The Festival Finale Weekend is now scheduled to take place on the weekend of 29-30 May.
Nearby Bristol also holds an annual international balloon fiesta where over 100 hot air balloons take to the skies. It’s quite a spectacular sight.
In 2021, the festival will take place between 12th and 15th August.
What to do on your weekend in Bath
There’s no shortage of things to choose to see and do on a weekend in Bath. In fact, it may be harder to decide what not to do.
Your choice will very much depend on the type of weekend you are planning: a sightseeing weekend, a spa weekend, or a weekend exploring the local area more widely.
Below I set out the top things that I think you should consider for your weekend in Bath.
Learn about the history of the city in the Roman Baths Museum
In my opinion, a trip to the Roman Baths Museum is an absolute must. After all, it’s the place from which the city takes its name.
The museum can be found in the heart of the city, and deserves at least two or three hours of your time. A visit here gives you the chance to not only see the remains of the actual baths, but to learn about the history of the city, as well as life during the times of the Romans.
History of the Roman Baths
The museum is housed on the site of the old Roman baths, known at that time as Aquae Sulis (the Waters of Sulis). Here warm springs had formed from rainwater seeping into the local limestone which were then pushed up through cracks in the rocks.
Apparently, Iron Age settlers had long worshipped the springs, but with the Roman invasion, a new era emerged: the Romans channelled the waters and built a sanctuary.
When you visit the museum, it’s striking how similar the baths were to modern day spas. Not only were they used for bathing, they were also an important hub for socialising or holding meetings (although I’ve never been to a modern spa where board games are played or entertainers wander around!).
The baths were also a place where ailments could be cured (the water apparently contains over 40 minerals).
Some also came to worship the Goddess Sulis Minerva (you can see a bronze head from the original temple here) and to make sacrifices or wishes.
Excavations of the site uncovered jewellery and coins, which were left as gifts.
As with many modern spas, the Romans had saunas, steam rooms, and plunge pools, as well as dressing rooms for visitors.
The remnants displayed in the museum reveal how sophisticated the Romans were. To provide these services, they had to line pools with lead, put in piping, raise floors and install underfloor heating.
The lengths they went to brought home to me just how significant this site was. This is further reinforced by the displays in the museum which show just how far people were travelling – from all over Europe – to visit Aquae Sulis.
The Great Bath
The largest of the baths, the Great Bath, is a perfect place to sit and ponder what it must have been like during Roman times.
There are alcoves set back in the stone walls where you can recline and soak in the majesty of your surroundings. At first the water looks inviting, until you discover that the vibrant green colour is due to years of algae growing in the water.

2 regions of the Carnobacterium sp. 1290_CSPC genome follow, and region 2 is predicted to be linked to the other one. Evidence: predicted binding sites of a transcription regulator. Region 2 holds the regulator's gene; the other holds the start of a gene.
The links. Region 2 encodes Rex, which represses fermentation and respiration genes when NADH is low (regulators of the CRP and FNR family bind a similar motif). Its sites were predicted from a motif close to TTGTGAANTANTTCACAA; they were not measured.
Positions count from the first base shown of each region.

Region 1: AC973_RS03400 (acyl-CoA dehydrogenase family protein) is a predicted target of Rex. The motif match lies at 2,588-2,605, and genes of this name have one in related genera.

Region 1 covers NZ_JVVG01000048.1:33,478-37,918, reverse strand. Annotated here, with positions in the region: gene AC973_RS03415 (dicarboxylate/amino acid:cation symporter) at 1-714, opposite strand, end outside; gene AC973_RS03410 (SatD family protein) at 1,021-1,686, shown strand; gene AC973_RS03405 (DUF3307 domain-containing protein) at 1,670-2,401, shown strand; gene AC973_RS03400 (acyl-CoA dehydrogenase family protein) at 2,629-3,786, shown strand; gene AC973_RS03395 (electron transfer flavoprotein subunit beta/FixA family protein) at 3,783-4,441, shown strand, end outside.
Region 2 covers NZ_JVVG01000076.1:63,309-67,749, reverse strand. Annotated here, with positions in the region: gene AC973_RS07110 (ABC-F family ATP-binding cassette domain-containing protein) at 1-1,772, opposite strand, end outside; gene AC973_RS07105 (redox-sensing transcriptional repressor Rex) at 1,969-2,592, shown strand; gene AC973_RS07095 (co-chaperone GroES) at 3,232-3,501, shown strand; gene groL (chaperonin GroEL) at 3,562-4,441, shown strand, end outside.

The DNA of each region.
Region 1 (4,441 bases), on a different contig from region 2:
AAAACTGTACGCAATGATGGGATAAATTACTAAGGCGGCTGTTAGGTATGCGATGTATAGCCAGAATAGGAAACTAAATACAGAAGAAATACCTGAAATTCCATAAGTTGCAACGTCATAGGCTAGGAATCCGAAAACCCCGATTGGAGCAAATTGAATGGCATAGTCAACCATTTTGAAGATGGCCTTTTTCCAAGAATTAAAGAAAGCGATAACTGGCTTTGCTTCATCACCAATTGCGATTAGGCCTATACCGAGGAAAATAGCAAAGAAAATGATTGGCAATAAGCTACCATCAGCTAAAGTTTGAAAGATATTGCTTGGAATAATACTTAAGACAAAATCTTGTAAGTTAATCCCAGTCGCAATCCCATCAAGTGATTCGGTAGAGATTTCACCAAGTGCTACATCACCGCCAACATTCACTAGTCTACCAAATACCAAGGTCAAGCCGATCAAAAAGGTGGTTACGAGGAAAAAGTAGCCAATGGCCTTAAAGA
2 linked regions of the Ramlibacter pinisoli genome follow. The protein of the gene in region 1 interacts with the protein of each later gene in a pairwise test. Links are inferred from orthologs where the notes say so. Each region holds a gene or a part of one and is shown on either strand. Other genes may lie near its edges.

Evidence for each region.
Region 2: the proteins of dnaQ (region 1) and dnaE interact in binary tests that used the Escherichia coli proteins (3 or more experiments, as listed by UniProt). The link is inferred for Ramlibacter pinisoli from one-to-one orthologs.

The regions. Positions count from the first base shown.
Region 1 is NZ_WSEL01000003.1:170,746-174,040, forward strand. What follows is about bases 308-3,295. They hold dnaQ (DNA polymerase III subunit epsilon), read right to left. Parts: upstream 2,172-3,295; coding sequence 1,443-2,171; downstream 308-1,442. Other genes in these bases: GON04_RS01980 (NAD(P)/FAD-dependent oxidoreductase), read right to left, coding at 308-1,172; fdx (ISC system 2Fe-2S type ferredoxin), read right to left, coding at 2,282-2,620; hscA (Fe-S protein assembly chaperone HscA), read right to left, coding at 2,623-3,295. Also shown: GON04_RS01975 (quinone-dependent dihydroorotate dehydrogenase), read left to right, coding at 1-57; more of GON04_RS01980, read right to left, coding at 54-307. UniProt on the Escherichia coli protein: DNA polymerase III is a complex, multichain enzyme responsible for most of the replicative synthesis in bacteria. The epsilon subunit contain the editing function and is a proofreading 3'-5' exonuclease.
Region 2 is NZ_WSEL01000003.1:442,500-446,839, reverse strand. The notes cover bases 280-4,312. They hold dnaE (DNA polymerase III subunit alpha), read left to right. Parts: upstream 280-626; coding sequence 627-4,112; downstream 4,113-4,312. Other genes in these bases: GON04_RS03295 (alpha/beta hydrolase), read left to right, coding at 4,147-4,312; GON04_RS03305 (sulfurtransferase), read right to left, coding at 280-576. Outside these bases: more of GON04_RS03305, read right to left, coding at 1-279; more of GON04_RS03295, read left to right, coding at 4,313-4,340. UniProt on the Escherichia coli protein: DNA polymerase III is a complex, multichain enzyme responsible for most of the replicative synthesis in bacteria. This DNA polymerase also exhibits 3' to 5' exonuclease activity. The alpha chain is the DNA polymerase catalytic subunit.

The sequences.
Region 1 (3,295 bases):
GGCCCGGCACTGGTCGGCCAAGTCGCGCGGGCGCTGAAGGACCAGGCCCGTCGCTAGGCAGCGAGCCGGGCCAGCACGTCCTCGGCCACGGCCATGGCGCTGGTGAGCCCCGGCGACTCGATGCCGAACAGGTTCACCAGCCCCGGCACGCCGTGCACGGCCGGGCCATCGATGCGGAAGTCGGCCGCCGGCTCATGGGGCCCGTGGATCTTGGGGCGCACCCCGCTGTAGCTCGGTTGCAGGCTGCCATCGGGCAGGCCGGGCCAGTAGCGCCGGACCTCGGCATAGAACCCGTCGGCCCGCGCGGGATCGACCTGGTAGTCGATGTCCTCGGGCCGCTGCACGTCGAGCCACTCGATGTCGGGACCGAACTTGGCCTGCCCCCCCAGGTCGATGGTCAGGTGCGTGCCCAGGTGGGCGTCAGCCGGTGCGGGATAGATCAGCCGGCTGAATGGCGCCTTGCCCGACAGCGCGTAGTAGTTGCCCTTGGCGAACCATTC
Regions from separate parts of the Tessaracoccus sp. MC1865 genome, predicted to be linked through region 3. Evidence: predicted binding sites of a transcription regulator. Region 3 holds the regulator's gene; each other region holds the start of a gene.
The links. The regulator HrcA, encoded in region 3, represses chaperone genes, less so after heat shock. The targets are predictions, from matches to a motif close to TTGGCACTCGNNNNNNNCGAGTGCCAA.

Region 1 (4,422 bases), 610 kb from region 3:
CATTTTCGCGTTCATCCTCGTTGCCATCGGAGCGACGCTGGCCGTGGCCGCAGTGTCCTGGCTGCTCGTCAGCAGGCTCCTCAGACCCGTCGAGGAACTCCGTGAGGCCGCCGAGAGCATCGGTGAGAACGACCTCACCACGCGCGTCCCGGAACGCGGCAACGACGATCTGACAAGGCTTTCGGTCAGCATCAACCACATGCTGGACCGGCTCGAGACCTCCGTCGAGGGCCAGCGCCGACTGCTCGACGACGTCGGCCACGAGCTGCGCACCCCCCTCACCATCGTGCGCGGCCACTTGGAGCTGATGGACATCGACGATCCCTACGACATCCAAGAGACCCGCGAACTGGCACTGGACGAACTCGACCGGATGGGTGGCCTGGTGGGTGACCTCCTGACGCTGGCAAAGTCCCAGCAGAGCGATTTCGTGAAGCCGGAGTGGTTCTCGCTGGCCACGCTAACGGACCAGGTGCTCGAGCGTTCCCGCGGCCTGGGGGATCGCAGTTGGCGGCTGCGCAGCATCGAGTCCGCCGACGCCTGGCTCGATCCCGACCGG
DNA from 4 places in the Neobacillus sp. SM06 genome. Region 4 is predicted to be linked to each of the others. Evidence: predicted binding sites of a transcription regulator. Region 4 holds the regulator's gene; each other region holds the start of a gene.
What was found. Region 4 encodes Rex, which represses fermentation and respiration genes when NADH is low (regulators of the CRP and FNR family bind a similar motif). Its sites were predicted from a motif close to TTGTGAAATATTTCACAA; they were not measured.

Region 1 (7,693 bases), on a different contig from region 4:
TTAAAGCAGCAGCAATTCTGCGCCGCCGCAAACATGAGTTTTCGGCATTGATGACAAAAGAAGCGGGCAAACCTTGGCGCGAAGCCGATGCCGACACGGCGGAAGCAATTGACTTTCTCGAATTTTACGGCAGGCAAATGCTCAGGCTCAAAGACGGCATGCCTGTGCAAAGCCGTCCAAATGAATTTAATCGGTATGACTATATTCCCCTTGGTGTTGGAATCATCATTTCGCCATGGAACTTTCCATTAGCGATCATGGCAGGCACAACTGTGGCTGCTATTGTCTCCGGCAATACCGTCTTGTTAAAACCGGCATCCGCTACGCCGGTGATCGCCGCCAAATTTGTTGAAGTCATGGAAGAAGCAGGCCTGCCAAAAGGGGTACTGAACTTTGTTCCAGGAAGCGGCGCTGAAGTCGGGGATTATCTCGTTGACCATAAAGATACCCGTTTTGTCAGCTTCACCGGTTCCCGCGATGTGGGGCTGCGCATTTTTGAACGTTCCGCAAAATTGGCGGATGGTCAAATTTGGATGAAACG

Look up and above you are imposing statues of Roman Emperors flanking the walkway. Bath Abbey is in the background.
The King’s Bath
When you do move on, you will come across the hot water in the King’s Bath. Bubbles form on the surface of the water here and steam rises upwards (the temperature reaches 46 degrees).
Unfortunately, it’s not possible to take a dip in these waters, although you can sample it before you leave the museum. I did, and I can say that it’s not exactly refreshing as it’s quite warm – but you really can’t leave without trying it.
Overall…the museum is a must on any visit to Bath. Apart from walking around the Baths where you can imagine yourself in a bygone age, there is a wealth of information on hand and superb artefacts to view. The learning to be had here is vast.
Have lunch in the Pump Room restaurant
After your visit to the Roman Baths museum visit you can literally walk through to the Pump Room restaurant for lunch. I would thoroughly recommend this (you don’t need to have visited the museum to reserve a table in the restaurant though).
You dine in a lovely light and airy room. There’s a strong calming ambience to the room which oozes relaxation, and when I visited there was a piano player tinkling away in the background. It’s great for either a full meal or a quick snack.
You can also try the spa water here with its 43 minerals: something to do if you’ve already been through the museum and seen the waters first-hand.
The Pump Room has events that you can book onto. In the run up to the festive season, you can book candlelit evening meals, or special afternoon teas – with or without champagne.
Chill out in the Thermae Bath Spa
After a few hours learning about the history of the city’s thermal waters in the Roman Baths Museum, I felt like I thoroughly deserved a spa myself. If you feel the same, then you’re in luck as Bath boasts an amazing spa only a few minutes away.
The Thermae Bath Spa harks back to the city’s past as a spa town. There’s the main New Royal Bath and The Cross Bath, right across the street (according to the information provided by the spa, the latter is an “official sacred site”.)
I visited the New Royal Bath. Here you can alternate between the spa baths and the “wellness rooms”. The latter include steam rooms, an ice chamber, an infrared room and a relaxation room.